The ACTon Participatory Visual Method

In 2020, 13 disabled students with placement experience and 11 placement instructors engaged in one-on-one interviews and made short videos about their experiences navigating disability accommodations in placements. This resulted in 24 interview transcripts and 22 videos.

Student Participant Demographics are as follows: The average age of the 13 participants was 26. 11 of the participants were female and two were male. Four participants were from the faculty of Health, 3 from law, 3 from education, and 3 from social work. Of these participants, 9 students had an invisible disability and 4 students had a visible or mixed disability. In terms of race, 7 were White, 1 Latino, 1 Kurdish, 2 South Asian, 1 Asian, and 1 Black. Of the 11 instructor participants, 10 identified as female and one individual as male. 4 were from the Faculty of Health, 2 from Law, 3 from Education, and 2 from Social Work. In terms of race, 7 identified as White, 1 as Filipino, and 3 as other/unknown.

Student participants joined in focus groups to analyze the videos. They identified key decision points for instructors and students in relation to supporting students’ access to accommodation throughout the placement process (beginning and mid-placement).

These findings, combined with the research team’s thematic analysis findings of interview transcripts, were used to write two interactive video scripts: one from the perspective of a disabled student in a placement at a community health centre and one from the perspective of a nursing instructor with disabled students in her clinical placement course. Three decision points in each script invite viewers to consider key moments in the placement process in which a student’s right to accommodation is challenged. In effect, there are five unique storylines for each script that explore challenges, resources, and responses that instructors and disabled students may encounter during a placement. The scripts were reviewed by the project advisory board, which included disabled students, activists and scholars in disability studies. Based on advisory board feedback, and with the support of Candida Paltiel, the scripts went through several rounds of revisions.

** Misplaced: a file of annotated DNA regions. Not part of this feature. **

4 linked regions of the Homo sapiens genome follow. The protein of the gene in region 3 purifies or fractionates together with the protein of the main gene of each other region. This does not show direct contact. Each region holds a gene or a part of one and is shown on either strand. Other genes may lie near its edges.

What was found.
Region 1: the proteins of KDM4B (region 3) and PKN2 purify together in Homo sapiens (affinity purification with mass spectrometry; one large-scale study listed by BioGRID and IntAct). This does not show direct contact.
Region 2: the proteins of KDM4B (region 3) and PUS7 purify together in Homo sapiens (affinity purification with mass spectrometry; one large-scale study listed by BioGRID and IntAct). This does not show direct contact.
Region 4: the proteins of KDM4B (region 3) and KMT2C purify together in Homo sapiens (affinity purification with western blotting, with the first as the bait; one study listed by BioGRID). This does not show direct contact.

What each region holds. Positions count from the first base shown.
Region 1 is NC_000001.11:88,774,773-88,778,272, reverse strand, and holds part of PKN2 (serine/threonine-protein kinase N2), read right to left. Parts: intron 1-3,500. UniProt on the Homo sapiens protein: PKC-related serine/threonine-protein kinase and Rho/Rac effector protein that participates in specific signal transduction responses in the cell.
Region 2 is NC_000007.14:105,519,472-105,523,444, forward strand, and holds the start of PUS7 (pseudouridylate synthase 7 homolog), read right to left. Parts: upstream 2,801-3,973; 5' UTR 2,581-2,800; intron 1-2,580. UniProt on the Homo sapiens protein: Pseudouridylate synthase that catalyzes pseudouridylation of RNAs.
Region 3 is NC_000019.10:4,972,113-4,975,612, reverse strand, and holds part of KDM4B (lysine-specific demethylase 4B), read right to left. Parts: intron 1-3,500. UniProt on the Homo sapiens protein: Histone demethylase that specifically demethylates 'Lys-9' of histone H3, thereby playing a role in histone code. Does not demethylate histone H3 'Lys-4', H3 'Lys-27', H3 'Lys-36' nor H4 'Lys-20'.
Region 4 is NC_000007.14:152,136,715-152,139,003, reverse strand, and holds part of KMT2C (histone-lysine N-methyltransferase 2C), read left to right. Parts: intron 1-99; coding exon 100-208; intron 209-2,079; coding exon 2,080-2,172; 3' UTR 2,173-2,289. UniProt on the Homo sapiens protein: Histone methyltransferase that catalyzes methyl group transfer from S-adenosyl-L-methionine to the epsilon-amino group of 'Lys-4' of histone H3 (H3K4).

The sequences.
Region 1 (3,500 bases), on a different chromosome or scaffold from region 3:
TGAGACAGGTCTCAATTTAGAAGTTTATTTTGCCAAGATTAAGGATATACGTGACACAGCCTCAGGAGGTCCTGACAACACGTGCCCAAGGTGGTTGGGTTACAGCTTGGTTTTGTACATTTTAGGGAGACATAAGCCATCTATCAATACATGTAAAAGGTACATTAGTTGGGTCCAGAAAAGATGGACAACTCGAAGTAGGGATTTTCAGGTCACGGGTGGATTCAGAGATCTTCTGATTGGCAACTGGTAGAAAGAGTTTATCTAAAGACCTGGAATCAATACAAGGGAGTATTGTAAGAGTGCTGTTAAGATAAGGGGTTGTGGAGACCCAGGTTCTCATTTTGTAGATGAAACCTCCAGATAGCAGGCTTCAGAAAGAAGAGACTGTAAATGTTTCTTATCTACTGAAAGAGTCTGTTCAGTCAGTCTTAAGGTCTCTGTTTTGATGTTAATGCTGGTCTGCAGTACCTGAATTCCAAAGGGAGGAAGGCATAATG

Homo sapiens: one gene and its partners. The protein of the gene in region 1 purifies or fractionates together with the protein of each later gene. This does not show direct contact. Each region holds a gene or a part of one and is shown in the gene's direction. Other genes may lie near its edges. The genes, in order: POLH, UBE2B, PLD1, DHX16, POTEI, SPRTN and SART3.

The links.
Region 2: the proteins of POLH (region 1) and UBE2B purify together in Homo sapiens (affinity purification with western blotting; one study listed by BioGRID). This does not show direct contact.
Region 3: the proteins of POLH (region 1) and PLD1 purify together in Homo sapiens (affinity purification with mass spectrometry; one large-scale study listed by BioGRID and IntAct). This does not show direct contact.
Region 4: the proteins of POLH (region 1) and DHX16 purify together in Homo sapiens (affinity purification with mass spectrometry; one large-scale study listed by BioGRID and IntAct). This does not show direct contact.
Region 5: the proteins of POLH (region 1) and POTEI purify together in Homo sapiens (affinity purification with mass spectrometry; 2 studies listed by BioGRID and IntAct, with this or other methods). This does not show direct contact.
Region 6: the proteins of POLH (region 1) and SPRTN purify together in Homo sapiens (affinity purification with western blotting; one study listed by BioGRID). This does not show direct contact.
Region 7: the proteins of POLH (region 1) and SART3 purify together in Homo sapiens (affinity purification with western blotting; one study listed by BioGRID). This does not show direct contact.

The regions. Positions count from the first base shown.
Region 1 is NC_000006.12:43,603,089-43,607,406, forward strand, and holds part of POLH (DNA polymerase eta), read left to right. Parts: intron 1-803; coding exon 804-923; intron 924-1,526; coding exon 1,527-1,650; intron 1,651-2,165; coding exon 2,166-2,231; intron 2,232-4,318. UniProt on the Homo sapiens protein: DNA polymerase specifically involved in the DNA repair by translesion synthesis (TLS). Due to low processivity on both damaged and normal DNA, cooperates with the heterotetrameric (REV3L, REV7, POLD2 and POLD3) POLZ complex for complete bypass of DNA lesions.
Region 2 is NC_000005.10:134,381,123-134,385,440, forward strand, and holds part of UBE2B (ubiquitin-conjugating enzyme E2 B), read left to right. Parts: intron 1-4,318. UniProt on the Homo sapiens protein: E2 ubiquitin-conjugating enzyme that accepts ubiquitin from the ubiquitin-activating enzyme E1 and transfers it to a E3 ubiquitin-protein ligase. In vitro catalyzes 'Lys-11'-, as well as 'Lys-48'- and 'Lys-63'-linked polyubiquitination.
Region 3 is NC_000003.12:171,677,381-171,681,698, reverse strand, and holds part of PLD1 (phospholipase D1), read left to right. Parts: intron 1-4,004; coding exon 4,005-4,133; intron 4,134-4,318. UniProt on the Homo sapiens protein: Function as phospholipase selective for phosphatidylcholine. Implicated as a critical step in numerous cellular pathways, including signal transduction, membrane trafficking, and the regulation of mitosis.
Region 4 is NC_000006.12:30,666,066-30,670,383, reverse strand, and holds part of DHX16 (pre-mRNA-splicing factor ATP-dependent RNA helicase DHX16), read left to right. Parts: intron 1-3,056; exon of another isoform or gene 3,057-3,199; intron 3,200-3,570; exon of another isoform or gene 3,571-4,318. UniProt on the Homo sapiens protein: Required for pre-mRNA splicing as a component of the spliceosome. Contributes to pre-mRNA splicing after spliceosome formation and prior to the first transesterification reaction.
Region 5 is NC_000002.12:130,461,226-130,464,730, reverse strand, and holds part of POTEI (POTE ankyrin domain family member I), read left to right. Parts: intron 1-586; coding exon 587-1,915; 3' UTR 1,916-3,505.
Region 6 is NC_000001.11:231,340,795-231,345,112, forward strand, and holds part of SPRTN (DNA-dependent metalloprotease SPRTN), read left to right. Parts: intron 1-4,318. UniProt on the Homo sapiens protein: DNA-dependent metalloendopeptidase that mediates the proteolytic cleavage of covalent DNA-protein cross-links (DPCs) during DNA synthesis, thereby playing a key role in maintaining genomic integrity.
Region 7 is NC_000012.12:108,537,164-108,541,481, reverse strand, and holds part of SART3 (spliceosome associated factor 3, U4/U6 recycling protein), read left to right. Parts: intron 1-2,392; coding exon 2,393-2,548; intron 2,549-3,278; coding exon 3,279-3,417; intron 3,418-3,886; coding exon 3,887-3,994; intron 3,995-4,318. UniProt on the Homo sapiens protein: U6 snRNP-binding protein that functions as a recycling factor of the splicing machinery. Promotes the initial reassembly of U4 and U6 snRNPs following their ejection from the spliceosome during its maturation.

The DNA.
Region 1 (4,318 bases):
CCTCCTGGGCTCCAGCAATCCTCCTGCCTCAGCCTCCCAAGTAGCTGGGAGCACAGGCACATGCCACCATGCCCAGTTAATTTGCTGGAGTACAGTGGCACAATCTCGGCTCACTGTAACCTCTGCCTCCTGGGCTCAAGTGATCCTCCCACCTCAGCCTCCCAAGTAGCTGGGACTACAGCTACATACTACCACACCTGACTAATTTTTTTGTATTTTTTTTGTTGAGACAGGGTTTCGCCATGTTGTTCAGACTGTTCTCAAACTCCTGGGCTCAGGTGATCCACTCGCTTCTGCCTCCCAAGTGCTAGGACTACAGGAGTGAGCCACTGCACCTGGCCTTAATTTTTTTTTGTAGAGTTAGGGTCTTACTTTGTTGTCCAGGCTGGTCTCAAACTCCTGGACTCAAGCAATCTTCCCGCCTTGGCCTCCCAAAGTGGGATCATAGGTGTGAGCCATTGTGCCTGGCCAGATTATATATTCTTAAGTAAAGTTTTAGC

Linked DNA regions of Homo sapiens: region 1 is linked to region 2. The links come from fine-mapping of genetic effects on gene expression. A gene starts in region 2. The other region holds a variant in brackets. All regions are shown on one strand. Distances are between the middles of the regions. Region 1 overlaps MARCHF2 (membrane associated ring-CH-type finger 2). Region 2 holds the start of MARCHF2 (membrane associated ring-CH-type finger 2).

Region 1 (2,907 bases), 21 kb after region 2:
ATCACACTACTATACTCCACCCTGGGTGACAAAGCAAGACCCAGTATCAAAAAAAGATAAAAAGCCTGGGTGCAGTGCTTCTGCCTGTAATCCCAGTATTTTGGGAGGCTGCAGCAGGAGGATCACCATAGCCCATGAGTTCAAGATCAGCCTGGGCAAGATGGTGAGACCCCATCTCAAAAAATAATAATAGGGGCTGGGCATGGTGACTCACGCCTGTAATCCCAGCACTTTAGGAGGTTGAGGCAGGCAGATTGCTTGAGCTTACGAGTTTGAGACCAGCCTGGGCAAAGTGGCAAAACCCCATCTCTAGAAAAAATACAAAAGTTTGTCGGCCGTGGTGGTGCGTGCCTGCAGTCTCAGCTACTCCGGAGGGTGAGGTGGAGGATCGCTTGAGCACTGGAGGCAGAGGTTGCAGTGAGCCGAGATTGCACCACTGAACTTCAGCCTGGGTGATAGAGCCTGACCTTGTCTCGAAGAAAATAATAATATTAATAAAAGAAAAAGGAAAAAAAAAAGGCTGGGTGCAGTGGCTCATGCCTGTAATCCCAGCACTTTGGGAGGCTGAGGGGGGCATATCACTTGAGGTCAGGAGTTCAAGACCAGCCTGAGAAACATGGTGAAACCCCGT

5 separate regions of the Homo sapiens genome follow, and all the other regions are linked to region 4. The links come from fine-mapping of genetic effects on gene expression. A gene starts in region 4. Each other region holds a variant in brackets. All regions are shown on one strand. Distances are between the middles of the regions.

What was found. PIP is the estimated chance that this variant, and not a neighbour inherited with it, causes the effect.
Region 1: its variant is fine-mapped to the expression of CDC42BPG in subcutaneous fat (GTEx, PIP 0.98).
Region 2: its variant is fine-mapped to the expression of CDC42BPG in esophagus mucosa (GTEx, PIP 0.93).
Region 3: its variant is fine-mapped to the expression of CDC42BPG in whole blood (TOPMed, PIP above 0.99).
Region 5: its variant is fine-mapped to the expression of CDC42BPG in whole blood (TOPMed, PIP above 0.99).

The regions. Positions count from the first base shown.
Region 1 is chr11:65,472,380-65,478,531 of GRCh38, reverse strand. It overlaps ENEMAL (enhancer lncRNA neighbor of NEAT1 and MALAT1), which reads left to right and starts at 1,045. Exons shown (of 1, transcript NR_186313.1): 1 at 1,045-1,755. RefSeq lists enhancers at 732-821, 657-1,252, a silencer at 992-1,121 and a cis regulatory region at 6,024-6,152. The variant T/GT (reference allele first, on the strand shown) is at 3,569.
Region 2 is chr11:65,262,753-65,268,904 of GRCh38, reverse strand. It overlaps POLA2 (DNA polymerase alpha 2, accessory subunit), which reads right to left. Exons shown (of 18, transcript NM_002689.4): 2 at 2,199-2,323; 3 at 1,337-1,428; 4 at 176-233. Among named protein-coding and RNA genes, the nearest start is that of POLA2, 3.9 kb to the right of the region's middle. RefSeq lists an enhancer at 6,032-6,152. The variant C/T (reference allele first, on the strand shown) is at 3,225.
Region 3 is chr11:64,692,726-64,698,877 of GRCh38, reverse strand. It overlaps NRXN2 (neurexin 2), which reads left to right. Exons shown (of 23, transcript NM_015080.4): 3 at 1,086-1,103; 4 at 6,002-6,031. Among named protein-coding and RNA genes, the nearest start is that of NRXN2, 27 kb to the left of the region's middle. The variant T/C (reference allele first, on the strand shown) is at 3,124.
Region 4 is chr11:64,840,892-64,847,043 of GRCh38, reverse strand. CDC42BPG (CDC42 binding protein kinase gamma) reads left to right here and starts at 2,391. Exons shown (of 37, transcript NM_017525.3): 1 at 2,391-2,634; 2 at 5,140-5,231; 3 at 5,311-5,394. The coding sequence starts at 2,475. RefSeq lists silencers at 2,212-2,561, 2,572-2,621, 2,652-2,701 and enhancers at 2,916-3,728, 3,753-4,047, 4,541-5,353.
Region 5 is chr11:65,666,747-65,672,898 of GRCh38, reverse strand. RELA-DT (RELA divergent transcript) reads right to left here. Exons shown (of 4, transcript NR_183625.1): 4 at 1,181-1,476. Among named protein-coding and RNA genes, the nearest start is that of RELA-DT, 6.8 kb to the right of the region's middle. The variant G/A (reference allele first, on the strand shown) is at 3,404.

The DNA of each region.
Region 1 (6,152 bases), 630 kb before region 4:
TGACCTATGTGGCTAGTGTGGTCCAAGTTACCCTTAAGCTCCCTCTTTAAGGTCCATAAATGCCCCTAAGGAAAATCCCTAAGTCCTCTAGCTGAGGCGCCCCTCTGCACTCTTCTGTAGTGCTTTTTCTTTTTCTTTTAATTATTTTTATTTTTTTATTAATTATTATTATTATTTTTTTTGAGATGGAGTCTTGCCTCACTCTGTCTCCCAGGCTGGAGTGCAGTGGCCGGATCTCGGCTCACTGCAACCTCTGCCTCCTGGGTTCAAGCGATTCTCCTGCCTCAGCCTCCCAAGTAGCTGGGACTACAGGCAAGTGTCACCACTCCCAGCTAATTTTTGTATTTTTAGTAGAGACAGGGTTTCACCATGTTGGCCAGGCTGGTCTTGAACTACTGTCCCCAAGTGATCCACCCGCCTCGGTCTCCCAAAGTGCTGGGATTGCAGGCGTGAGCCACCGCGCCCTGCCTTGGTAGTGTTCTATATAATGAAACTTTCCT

The scripts were then used to create videos, which were directed by Reiner Bello-Sanchez, Katie MacEntee, and Olivia Tilley. A diverse and dedicated cast of actors, many of whom were disabled, brought the characters to life. Additional production support was provided by Lillian Heinson, Khadija Bari, and Sapphire Huang.

The Videos

It is every disabled student’s human right to be accommodated in placements and in experiential education, and it is imperative that institutional policies support this right. While the ACTon videos show two placement settings, in reality there are myriads of disabilities and placement settings. Often, individual accommodations must be navigated on a case-by-case basis. Thus, the ACTon videos do not depict easy answers or prescribe step-by-step solutions for students or instructors. The aim of the videos is to inspire viewers to reflect on and discuss their placement settings and identify resources that are available or needed to better support students reach their full potential.

Resource Development Process

To develop resource content, the ACTon project engaged in a multi-step consultation process with disabled students, alumni, instructors, and experiential education experts. A team of individuals, including disabled students, were involved in creating and piloting the resource content and designing the open-access interface.

The following steps were taken in the resource development process: placement mapping, resource sketches, stakeholder consultation, resource development, and finally resource pilots.


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ACTon: Disability Accommodation Stories in Placement Copyright © by ACTon, York University is licensed under a Creative Commons Attribution-NonCommercial-ShareAlike 4.0 International License, except where otherwise noted.

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